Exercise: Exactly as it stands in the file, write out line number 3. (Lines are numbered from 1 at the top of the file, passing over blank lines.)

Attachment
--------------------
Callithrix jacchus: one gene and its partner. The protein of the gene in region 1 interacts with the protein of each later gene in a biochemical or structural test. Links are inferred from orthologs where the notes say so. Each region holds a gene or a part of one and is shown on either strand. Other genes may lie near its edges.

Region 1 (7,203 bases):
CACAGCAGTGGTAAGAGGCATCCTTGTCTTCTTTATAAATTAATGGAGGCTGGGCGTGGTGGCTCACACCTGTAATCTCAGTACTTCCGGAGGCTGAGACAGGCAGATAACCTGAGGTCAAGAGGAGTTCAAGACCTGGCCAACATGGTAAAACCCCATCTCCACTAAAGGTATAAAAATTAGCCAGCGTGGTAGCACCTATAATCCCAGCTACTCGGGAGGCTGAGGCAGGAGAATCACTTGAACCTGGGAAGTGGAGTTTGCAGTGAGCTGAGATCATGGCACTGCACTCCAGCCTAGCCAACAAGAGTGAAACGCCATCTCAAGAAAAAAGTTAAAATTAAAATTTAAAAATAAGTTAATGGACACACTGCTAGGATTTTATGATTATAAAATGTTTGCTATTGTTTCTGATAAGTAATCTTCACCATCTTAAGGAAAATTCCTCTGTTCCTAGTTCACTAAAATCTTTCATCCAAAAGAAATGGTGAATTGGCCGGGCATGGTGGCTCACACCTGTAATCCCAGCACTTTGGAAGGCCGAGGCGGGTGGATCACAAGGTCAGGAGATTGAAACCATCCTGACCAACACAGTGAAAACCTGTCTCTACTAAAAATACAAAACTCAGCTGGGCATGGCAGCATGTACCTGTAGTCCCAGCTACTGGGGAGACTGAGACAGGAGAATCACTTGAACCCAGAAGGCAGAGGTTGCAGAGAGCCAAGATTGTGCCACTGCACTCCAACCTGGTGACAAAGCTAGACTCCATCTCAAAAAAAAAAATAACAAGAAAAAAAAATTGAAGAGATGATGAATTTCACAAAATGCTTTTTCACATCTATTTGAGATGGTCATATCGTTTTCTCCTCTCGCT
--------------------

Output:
CACAGCAGTGGTAAGAGGCATCCTTGTCTTCTTTATAAATTAATGGAGGCTGGGCGTGGTGGCTCACACCTGTAATCTCAGTACTTCCGGAGGCTGAGACAGGCAGATAACCTGAGGTCAAGAGGAGTTCAAGACCTGGCCAACATGGTAAAACCCCATCTCCACTAAAGGTATAAAAATTAGCCAGCGTGGTAGCACCTATAATCCCAGCTACTCGGGAGGCTGAGGCAGGAGAATCACTTGAACCTGGGAAGTGGAGTTTGCAGTGAGCTGAGATCATGGCACTGCACTCCAGCCTAGCCAACAAGAGTGAAACGCCATCTCAAGAAAAAAGTTAAAATTAAAATTTAAAAATAAGTTAATGGACACACTGCTAGGATTTTATGATTATAAAATGTTTGCTATTGTTTCTGATAAGTAATCTTCACCATCTTAAGGAAAATTCCTCTGTTCCTAGTTCACTAAAATCTTTCATCCAAAAGAAATGGTGAATTGGCCGGGCATGGTGGCTCACACCTGTAATCCCAGCACTTTGGAAGGCCGAGGCGGGTGGATCACAAGGTCAGGAGATTGAAACCATCCTGACCAACACAGTGAAAACCTGTCTCTACTAAAAATACAAAACTCAGCTGGGCATGGCAGCATGTACCTGTAGTCCCAGCTACTGGGGAGACTGAGACAGGAGAATCACTTGAACCCAGAAGGCAGAGGTTGCAGAGAGCCAAGATTGTGCCACTGCACTCCAACCTGGTGACAAAGCTAGACTCCATCTCAAAAAAAAAAATAACAAGAAAAAAAAATTGAAGAGATGATGAATTTCACAAAATGCTTTTTCACATCTATTTGAGATGGTCATATCGTTTTCTCCTCTCGCT